Cults Leave Internet Hype Behind For The Big Time
Last year, Cults was just a couple of amateur musicians named Brian Oblivion and Madeline Follin. Then they uploaded their song, "Go Outside," onto a popular indie music website. The tune went viral and they became an instant indie success story. But no one knew who they were, where they were from, what they looked like or, for that matter, their real names.
Now they're in the big leagues with a record deal from Columbia, and they're touring the poppy, xylophone-twinkling songs from their debut album. They joined Weekend All Things Considered host Laura Sullivan to talk about
Against the bouncy sonic backdrop, Follin sings lyrics that go down dark hallways of dysfunctional dystopias and teenage angst. Oblivion says the songs came out of a fascination with the idea of joining a commune or a religious cult. Cult leaders and members like Charles Manson, Patty Hearst and Jim Jones populate the songs, which he says are both "cautionary and romantic."
"We have ambivalent, fascinating feelings with the concept," he says. "There's a beauty and romanticism with someone living such a violently different life. Just deciding, 'Well, I'm going to pack up my bags and go believe in something that nobody else is going to understand.' If that's peaceful and progressive, then it's kind of an amazing concept, but usually it doesn't end up being those two things. It ends up being just a greater system of control for weak people."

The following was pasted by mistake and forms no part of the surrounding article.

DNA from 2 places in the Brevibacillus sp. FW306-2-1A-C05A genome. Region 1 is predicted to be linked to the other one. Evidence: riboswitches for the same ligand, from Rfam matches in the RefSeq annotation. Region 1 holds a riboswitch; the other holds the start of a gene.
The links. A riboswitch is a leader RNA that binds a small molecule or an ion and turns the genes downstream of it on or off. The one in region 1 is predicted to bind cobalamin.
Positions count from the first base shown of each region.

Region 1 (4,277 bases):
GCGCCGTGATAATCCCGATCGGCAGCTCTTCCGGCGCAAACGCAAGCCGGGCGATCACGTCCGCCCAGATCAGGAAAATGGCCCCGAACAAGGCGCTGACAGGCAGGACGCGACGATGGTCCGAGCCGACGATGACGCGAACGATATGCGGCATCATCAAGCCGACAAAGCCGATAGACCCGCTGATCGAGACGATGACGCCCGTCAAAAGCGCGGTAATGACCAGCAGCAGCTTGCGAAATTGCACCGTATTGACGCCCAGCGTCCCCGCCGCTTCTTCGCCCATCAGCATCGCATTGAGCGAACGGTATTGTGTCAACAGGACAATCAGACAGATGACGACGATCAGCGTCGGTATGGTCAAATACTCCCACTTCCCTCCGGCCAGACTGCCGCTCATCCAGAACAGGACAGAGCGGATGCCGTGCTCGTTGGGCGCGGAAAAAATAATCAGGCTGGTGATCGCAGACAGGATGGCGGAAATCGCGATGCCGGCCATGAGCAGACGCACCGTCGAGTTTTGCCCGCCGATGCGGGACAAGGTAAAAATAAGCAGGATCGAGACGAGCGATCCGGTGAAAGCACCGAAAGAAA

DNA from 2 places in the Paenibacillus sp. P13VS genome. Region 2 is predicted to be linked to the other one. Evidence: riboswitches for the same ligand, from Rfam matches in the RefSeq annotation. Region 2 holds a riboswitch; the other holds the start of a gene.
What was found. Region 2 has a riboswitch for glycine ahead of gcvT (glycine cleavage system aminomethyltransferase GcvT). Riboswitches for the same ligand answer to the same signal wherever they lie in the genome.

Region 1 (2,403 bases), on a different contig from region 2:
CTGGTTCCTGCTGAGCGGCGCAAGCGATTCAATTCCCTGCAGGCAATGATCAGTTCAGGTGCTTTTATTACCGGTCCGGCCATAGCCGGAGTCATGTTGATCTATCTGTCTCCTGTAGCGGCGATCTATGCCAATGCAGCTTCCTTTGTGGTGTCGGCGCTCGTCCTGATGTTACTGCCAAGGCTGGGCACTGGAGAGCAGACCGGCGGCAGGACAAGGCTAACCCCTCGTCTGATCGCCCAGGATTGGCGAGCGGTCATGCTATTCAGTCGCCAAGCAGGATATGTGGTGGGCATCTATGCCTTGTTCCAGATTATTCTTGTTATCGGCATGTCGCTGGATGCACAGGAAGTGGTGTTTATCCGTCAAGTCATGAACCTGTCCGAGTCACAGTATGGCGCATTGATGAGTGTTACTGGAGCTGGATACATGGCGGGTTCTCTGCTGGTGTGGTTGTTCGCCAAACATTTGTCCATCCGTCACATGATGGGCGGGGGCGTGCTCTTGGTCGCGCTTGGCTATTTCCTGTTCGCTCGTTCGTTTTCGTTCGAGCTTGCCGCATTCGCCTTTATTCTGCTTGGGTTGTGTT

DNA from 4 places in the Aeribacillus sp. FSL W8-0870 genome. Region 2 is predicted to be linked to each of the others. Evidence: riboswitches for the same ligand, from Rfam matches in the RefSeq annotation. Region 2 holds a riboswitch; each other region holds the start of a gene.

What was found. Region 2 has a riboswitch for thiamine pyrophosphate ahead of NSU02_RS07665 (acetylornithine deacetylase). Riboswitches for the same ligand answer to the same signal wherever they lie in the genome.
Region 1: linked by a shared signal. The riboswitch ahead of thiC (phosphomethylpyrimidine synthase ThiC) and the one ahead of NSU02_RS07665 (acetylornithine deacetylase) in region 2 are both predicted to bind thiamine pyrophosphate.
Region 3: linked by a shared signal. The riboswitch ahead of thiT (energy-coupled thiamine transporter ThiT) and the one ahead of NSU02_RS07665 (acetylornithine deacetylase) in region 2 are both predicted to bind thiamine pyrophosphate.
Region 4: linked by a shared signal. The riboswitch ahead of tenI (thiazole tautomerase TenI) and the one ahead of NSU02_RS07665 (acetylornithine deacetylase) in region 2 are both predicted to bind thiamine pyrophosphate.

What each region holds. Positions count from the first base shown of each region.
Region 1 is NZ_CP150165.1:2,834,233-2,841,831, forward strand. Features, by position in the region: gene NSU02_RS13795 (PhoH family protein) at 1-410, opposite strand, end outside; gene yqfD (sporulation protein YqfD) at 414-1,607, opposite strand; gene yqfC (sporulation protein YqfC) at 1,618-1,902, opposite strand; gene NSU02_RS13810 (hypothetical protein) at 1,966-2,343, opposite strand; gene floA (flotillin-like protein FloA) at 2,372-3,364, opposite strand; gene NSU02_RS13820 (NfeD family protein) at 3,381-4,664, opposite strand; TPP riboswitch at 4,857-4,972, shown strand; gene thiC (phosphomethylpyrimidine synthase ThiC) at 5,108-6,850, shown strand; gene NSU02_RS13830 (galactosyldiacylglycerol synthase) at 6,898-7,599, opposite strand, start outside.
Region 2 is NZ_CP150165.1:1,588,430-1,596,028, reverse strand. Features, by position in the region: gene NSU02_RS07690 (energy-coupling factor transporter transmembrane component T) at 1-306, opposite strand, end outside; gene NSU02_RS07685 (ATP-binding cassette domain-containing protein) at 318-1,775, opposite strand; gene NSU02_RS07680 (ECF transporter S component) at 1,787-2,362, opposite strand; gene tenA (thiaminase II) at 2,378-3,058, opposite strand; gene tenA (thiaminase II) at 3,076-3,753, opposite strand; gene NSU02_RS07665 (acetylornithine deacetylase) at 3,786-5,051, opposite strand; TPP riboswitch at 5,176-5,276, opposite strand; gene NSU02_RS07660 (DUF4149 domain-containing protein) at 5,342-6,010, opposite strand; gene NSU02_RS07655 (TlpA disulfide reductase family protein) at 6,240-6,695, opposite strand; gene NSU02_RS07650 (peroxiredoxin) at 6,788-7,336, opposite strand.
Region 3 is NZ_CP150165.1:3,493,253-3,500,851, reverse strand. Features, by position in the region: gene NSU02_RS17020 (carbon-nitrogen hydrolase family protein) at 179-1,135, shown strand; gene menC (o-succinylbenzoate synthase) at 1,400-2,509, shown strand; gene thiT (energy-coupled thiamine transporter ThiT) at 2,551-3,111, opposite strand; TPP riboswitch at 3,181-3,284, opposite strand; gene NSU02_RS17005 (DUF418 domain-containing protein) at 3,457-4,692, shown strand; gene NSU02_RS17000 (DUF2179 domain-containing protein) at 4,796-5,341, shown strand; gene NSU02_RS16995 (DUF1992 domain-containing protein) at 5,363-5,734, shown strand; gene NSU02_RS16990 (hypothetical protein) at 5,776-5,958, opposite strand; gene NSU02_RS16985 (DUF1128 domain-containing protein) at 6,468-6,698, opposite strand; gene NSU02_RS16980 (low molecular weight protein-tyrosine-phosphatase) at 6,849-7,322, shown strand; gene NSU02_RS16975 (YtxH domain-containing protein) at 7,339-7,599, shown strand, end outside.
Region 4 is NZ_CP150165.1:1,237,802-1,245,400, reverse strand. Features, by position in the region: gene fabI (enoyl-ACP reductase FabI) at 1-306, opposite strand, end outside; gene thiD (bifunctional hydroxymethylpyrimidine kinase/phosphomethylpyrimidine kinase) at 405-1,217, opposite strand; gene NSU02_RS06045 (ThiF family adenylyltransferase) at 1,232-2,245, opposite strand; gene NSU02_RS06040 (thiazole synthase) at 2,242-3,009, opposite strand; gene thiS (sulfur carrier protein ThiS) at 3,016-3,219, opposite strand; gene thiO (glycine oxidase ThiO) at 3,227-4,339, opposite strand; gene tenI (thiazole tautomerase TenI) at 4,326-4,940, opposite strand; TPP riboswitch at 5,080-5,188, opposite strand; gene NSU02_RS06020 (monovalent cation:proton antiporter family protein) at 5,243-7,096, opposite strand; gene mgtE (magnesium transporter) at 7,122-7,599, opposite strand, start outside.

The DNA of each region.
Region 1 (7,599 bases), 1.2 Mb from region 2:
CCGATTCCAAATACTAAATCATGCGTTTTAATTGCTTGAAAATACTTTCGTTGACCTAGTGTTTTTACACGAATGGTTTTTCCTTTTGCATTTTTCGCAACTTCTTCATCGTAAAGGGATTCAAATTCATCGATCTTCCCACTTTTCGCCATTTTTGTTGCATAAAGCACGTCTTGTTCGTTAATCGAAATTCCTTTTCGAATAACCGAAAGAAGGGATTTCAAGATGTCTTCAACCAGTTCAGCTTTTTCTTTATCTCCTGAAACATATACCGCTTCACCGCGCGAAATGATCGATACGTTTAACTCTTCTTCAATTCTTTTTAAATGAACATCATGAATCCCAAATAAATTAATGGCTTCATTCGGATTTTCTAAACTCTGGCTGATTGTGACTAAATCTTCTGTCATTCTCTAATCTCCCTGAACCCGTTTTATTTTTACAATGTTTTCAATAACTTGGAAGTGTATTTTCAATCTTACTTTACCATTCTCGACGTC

Follin first met Oblivion while he was on tour with her brother. From then on out they were together as friends, lovers and roommates, and eventually became musical partners. The duo says that going from being virtual unknowns to a band with a major label record deal has taken some adjustment and experimentation. They've expanded the band to include three more people, and they've gone through four drummers while touring.
"We don't hang ourselves up too much on being exact. A lot of my favorite bands growing up were bands that brought something else to the table live," Oblivion says. "We change a lot of the drum beats up, so that it's not so hypnotic and it's more danceable. Because the experience you want on a record is very different than the experience you want standing in a room with a bunch of sweaty people. And that's more fun, because once your record is done, what other chance do you have to be creative then to keep working on your live show?"
While Cults story can sound a little too serendipitous at times, they seem to have stumbled upon something that they both believe in. Oblivion, who used to be in a Slayer cover band, says this is the first time he's taken being in a band seriously.
"All the bands that I was in were joke bands — bands where you could hide behind something, some kind of concept. Like, oh, let's go start a band that sounds like Black Sabbath, or let's start a rap band. And when everybody doesn't like it, you're like, 'Well, I was just kind of joking around anyway.' I think this was the first band that we were in, that we're like, 'We're not joking anymore. This is the music that we'd want to hear.' So, it was exciting. I have too many friends that wallow in weird realms of irony and waste their talent. So I'm glad that we could get over that."